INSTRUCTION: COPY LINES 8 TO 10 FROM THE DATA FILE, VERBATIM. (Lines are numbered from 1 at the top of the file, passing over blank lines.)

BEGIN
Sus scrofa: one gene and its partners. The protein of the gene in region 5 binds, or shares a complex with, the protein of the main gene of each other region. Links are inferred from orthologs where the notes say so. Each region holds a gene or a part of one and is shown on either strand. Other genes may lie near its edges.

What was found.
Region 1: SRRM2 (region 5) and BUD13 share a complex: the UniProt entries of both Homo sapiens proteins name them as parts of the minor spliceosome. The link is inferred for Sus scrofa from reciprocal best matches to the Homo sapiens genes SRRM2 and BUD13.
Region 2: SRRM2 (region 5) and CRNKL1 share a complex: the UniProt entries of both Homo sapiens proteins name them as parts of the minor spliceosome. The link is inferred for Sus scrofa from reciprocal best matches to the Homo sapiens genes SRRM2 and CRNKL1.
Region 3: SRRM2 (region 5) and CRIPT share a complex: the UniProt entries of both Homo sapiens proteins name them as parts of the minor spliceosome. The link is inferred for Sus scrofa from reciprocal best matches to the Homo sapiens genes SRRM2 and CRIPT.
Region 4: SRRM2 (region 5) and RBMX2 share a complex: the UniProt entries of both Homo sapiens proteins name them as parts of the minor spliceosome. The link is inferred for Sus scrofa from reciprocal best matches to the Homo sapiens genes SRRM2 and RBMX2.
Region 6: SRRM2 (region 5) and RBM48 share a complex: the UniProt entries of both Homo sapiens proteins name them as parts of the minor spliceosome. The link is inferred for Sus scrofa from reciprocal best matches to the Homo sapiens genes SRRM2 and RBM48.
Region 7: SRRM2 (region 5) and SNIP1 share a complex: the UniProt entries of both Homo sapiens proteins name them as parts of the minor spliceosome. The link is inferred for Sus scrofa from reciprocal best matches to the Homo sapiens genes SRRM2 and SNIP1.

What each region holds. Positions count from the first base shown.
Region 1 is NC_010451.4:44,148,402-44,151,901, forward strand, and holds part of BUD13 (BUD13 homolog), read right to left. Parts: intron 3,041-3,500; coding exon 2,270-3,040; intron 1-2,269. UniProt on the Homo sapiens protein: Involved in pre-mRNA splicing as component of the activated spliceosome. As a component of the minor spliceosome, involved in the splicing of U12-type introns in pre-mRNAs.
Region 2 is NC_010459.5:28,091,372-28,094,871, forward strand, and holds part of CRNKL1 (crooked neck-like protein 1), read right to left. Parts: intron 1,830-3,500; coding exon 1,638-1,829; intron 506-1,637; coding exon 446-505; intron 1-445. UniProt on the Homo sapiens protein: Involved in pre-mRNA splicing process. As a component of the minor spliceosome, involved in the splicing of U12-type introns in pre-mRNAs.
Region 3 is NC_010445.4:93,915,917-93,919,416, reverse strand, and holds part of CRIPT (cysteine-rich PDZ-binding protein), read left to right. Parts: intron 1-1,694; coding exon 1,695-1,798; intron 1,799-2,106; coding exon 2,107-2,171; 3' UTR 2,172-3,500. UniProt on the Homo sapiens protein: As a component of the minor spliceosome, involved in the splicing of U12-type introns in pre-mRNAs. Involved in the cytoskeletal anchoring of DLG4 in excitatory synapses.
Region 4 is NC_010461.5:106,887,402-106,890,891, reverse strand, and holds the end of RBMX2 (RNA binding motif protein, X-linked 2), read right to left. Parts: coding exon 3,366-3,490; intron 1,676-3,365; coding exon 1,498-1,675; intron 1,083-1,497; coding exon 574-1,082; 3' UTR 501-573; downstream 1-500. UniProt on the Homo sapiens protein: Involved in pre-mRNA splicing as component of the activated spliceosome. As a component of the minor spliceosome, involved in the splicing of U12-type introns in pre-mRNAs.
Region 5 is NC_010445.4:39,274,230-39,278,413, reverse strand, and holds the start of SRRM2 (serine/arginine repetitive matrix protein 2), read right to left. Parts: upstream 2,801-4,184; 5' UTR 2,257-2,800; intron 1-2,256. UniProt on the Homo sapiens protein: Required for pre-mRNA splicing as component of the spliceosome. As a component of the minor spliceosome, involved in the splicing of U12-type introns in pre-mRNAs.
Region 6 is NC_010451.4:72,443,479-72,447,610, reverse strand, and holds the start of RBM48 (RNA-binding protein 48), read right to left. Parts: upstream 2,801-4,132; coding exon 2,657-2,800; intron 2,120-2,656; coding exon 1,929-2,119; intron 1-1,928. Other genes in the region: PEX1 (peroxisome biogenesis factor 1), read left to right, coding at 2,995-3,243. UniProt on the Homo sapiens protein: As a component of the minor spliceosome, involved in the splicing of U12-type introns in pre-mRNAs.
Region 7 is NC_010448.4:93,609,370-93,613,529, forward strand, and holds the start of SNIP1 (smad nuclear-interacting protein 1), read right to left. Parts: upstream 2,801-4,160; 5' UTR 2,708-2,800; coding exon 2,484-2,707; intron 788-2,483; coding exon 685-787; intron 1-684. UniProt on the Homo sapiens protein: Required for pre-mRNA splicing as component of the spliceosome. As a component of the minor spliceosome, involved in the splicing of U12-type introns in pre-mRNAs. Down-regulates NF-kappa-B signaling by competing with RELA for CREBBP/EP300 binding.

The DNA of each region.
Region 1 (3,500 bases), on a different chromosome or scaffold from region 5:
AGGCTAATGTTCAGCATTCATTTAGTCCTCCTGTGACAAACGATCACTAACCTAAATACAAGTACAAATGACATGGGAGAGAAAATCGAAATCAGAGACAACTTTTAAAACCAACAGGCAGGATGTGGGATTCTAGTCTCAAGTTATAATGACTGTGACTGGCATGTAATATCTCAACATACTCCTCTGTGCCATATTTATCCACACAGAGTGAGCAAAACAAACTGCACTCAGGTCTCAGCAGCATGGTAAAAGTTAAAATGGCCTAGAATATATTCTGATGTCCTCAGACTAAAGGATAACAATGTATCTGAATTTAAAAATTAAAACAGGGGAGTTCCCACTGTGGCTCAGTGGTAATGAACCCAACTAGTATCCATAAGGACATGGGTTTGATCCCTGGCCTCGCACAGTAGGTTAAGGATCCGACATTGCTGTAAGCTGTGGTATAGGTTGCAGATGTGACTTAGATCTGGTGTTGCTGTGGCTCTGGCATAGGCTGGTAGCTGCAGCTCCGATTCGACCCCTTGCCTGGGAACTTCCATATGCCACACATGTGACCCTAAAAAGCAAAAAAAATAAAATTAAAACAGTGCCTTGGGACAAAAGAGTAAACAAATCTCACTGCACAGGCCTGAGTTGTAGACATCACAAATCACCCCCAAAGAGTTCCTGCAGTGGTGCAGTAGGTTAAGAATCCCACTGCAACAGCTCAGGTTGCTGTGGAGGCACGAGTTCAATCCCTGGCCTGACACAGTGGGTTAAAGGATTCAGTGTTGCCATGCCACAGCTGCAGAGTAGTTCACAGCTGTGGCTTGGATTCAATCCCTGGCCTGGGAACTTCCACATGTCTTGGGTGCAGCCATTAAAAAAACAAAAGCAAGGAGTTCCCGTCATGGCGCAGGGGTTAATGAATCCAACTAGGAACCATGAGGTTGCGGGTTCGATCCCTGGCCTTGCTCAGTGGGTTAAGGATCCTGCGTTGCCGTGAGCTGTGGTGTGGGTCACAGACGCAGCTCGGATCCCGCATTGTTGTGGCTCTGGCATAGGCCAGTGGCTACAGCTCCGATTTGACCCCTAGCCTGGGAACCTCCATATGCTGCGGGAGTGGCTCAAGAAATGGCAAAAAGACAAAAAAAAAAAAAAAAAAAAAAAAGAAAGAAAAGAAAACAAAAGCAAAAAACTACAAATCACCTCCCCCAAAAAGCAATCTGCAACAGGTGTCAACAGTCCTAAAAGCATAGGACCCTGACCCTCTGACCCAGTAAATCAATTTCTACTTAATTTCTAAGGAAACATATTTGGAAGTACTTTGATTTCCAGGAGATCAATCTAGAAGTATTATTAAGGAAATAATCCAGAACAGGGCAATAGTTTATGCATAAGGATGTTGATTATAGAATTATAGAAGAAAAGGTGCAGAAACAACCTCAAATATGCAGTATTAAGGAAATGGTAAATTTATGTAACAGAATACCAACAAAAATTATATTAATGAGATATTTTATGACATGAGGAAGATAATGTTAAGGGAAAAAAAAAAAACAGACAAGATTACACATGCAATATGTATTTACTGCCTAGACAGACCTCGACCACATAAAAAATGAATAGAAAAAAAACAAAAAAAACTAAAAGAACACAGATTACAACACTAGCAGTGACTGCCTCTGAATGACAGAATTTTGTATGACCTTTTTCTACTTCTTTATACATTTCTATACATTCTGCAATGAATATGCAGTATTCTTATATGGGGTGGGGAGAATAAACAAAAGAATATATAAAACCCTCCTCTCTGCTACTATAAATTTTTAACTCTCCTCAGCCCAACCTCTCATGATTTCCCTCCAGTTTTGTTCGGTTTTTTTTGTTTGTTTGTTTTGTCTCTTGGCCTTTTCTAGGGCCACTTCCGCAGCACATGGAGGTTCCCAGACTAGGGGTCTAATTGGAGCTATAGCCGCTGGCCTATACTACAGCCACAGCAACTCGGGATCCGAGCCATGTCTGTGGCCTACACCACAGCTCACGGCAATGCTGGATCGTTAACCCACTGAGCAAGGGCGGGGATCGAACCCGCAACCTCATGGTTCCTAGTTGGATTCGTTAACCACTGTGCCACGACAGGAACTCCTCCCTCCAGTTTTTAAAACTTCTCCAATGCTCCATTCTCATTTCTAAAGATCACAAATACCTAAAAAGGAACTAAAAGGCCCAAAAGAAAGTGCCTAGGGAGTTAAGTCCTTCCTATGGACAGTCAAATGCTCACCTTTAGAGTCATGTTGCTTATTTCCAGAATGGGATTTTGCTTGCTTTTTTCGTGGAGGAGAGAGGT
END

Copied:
Region 7: SRRM2 (region 5) and SNIP1 share a complex: the UniProt entries of both Homo sapiens proteins name them as parts of the minor spliceosome. The link is inferred for Sus scrofa from reciprocal best matches to the Homo sapiens genes SRRM2 and SNIP1.

What each region holds. Positions count from the first base shown.
Region 1 is NC_010451.4:44,148,402-44,151,901, forward strand, and holds part of BUD13 (BUD13 homolog), read right to left. Parts: intron 3,041-3,500; coding exon 2,270-3,040; intron 1-2,269. UniProt on the Homo sapiens protein: Involved in pre-mRNA splicing as component of the activated spliceosome. As a component of the minor spliceosome, involved in the splicing of U12-type introns in pre-mRNAs.